Photo Courtesy of Michael Appleton/Mayoral Photography Office
Mayor de Blasio and City Health Commissioner Oxiris Barbot take questions Friday at a coronavirus briefing in Brooklyn.
By Michael V. Cusenza
During a Saturday briefing on the novel coronavirus, Gov. Andrew Cuomo declared a state of emergency to help New York more quickly and effectively contain the spread of the pathogen.
As of Wednesday afternoon, at least 173 people in New York have tested positive for the virus.
According to Cuomo, the state of emergency allows, among other things:
Expedited procurement of cleaning supplies, hand sanitizer and other essential resources
Allowing qualified professionals other than doctors and nurses to conduct testing
Expedited procurement of testing supplies and equipment
Expedited personnel onboarding
Expedited leasing of lab space
Allowing EMS personnel to transport patients to quarantine locations other than just hospitals
Providing clear basis for price gouging and enforcement investigation
“What are we doing? We are testing aggressively especially along suspected populations by following the infection tree because we want to identify people, because want to put them in a position where they’re not going to infect anybody else,” Cuomo added.
Of the 173 Empire State cases of the coronavirus, 36 are in the five boroughs, including at least two in Queens.
“As New York City continues to see more cases of community transmission, I am reminding New Yorkers to remain vigilant and take the necessary steps to protect themselves,” said Mayor Bill de Blasio. “We are continuing to do everything in our power to keep New Yorkers safe and healthy, and are asking our federal partners to help us increase testing capacity so we can get the job done faster.”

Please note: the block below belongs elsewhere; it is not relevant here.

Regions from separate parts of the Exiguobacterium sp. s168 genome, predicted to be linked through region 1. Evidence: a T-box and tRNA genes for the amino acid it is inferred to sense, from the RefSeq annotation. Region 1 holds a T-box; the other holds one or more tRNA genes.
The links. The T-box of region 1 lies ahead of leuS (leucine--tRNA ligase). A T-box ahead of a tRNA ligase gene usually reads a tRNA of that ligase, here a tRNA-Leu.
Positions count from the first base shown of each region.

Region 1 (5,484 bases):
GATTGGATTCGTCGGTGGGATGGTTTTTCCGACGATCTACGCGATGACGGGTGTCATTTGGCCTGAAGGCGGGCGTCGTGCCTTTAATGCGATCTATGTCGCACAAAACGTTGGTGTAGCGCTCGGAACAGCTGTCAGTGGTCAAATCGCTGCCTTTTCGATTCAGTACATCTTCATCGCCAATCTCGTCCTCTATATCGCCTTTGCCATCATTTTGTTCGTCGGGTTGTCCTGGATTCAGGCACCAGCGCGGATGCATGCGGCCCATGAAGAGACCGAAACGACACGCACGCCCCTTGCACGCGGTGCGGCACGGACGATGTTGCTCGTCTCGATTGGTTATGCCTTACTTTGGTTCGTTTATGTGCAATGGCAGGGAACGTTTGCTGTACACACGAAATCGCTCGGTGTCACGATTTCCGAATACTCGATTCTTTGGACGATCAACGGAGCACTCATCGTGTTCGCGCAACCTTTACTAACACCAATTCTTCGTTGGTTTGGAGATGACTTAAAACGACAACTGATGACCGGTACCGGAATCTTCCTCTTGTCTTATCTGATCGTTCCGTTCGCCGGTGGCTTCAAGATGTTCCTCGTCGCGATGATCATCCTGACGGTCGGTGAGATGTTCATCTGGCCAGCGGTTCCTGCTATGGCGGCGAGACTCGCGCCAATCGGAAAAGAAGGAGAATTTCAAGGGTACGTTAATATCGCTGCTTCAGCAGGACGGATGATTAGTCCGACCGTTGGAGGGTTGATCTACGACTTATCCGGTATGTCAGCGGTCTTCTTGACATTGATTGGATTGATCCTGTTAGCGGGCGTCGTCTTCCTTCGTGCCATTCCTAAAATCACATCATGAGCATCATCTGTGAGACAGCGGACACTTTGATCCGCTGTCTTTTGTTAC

The Department of Consumer and Worker Protection has declared facemasks, hand sanitizer, and disinfectant wipes temporarily in short supply to prevent stores from overcharging New Yorkers, de Blasio noted. The declaration makes it temporarily illegal to drastically increase prices. Stores found to be overcharging consumers will be issued a violation with a fine up to $500 per item. DCWP encourages consumers who feel they were overcharged to file a complaint at nyc.gov/dcwp, or by contacting 311.
According to Hizzoner, New Yorkers should continue to exercise basic precautions while going about their lives: wash your hands, use alcohol-based hand sanitizer, and cover your nose and mouth when coughing or sneezing. If you have any questions on finding medical care call 311. To get regular updates on the latest developments with coronavirus in New York City text COVID to 692-692; you will receive regular SMS texts with the latest news and developments. As of Tuesday, more than 20,000 New Yorkers have signed up for COVID, de Blasio reported.
Currently, 24 NYC residents are under mandatory quarantine and 2,019 are under voluntary home isolation, the mayor said. Those under mandatory quarantine receive daily calls and twice weekly unannounced visits by the Department of Health and Mental Hygiene. Upon identification, all individuals under voluntary home isolation will receive calls and texts with information and reminders to call a doctor or DOHMH if they feel sick or develop symptoms, such as fever and cough or shortness of breath.